Vancouver soul group Raincity Blue is coming to the Nanaimo Bar on Friday, Nov. 10. (Photo courtesy Ian Errington)

Parksville singer records first full album with new group

Clare Twiddy and Raincity Blue to perform at the Nanaimo Bar

Vancouver soul group Raincity Blue has been spending a lot of their time in the studio recently.

This summer they released their debut EP, Tell Me, recorded earlier this year, and they are currently in post-production for as yet untitled full-length follow-up.

Singer Clare Twiddy, who grew up in Parksville, said some tunes were born in jam sessions while others were drawn from her six-year stockpile of unrecorded songs.

“We’ve been a band for about a year and a half and before that all of us were in different projects or doing different things musically and hadn’t really released too much music,” beyond a few demos, she said.

“We kind of had a lot of backlog of our own creative stuff together and once we became a band and everything was clicking really well it was really easy to make songs together.”

The band – Twiddy, saxophonist Kaylar Chan, guitarist Ryley Kirkpatrick, drummer Jay Schreiber, bassist Chantal Gauthier – will be at the Nanaimo Bar on Friday, Nov. 10. A larger tour is being planned for next year when the group will have their new record in hand.

Two months after Tell Me came out in August the band was already back in the studio. This time they would abandon the sterile practice of recording each instrument separately with a computerized metronome and instead opt to record everything at once.

“We felt like it didn’t sound like us because we didn’t get to riff off of each other,” Twiddy said.

“So we chose to do everything live off the floor and certain songs we were like, ‘OK, this song has a structure,’ but we’re able to play a little bit in it and that fluidity, I think, is a really big part of the album.”

Twiddy said while she insists she’s “actually quite a happy person,” that outlook doesn’t always come out in her lyrics. She said many tracks on the coming album tackle themes like “vulnerability and yielding to a certain kind of ugliness or chaos that everybody has inside themself.”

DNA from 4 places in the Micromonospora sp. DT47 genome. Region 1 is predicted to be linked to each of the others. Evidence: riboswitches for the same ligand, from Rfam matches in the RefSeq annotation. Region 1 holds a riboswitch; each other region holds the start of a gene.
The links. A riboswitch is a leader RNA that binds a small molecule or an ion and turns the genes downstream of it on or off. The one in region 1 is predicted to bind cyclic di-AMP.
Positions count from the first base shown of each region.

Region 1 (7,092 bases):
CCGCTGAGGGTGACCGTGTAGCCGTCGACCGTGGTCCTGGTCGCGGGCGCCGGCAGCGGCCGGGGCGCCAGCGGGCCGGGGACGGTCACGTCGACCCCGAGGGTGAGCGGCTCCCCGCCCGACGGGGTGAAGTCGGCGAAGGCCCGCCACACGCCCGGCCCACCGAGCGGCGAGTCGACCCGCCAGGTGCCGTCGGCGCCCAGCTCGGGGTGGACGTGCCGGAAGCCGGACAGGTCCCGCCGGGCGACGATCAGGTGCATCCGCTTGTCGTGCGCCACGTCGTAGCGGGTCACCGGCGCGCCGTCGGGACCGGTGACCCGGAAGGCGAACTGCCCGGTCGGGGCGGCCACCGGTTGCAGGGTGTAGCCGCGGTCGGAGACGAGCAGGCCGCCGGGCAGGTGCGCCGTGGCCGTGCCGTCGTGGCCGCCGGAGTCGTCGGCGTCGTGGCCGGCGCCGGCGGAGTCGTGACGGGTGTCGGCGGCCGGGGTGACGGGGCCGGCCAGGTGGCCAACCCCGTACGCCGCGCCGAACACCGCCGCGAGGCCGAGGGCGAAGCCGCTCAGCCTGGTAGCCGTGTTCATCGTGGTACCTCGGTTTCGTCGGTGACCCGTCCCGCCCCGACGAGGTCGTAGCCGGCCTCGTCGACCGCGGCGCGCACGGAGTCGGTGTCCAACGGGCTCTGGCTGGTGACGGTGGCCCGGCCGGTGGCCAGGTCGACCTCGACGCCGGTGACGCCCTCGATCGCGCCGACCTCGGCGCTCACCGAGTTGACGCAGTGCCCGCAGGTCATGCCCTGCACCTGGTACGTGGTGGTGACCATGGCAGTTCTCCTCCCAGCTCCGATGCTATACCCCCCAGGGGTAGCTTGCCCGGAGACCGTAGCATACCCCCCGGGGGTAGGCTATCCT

“I think it can be really important to share those things through music and through art because a lot of the times people don’t want to talk about it and they feel really alone in certain situations,” Twiddy said of her darker lyrics.

“So at least if you have a music outlet that you can listen to [you can] feel like you’re not alone because this person is talking about it. And I know I definitely get that from different musicians.”

WHAT’S ON…Raincity Blue performs at the Nanaimo Bar on Friday, Nov. 10 at 9:30 p.m. $5 cover.



arts@nanaimobulletin.com

Like us on Facebook and follow us on Twitter

Just Posted

Nanaimo boxers will look to land punches for Ringside Rescue program

Nanaimo Boxing Club holding a fundraiser card Saturday, Nov. 23, at Departure Bay Activity Centre

Harbour City Theatre Alliance builds on tradition with ‘A Christmas Carol’

Local adaptation of the Christmas classic returns to Nanaimo starting Nov. 21

Nanaimo and District Crime Stoppers encourages document shredding

Shredding Day fundraiser happens Saturday, Nov. 23, at Save-On-Foods Brooks Landing

Student tells Nanaimo courtroom she wasn’t allowed to leave indigenous smudging ceremony

Girl cross-examined Monday in B.C. Supreme Court in Nanaimo

Nanaimo woman seeks knitters to make blankets for cats

Dale Burke inspired by creator of Comfort for Critters

Harbour City Theatre Alliance builds on tradition with ‘A Christmas Carol’

Local adaptation of the Christmas classic returns to Nanaimo starting Nov. 21

B.C.’s ‘Dr. Frankenstein of guns’ back in jail yet again for trafficking in Glock parts

Bradley Michael Friesen has parole revoked for allegedly importing gun parts yet again

B.C. woman suing after laser hair removal leaves her with ‘severe’ burns, scarring

Nadeau felt ‘far more pain’ than usual during the treatment

$2.9 million judgment in B.C. blueberry farm sabotage lawsuit

The new owners saw most of their farm ruined just as they took possession

B.C. to more than double sales tax on vaping products

Tax up from 7 to 20 per cent, tobacco tax up two cents

29 B.C. students in Hong Kong amid tense protests, university siege

Eight UVic and 21 UBC students still in Hong Kong

Site where rockslide occurred along Malahat is too narrow for rock blasting or drilling: Emcon

‘Rockfalls are inevitable, so we try to increase our response times,’ says representative

‘Midget’ no more: Sweeping division name changes coming to minor hockey in Canada

Alpha-numeric division names will be used for the 2020-2021 season and beyond

Ottawa urges CN and union to continue talks as 3,200 workers go on strike

The rail workers began their strike after failing to reach a deal by a midnight deadline

Most Read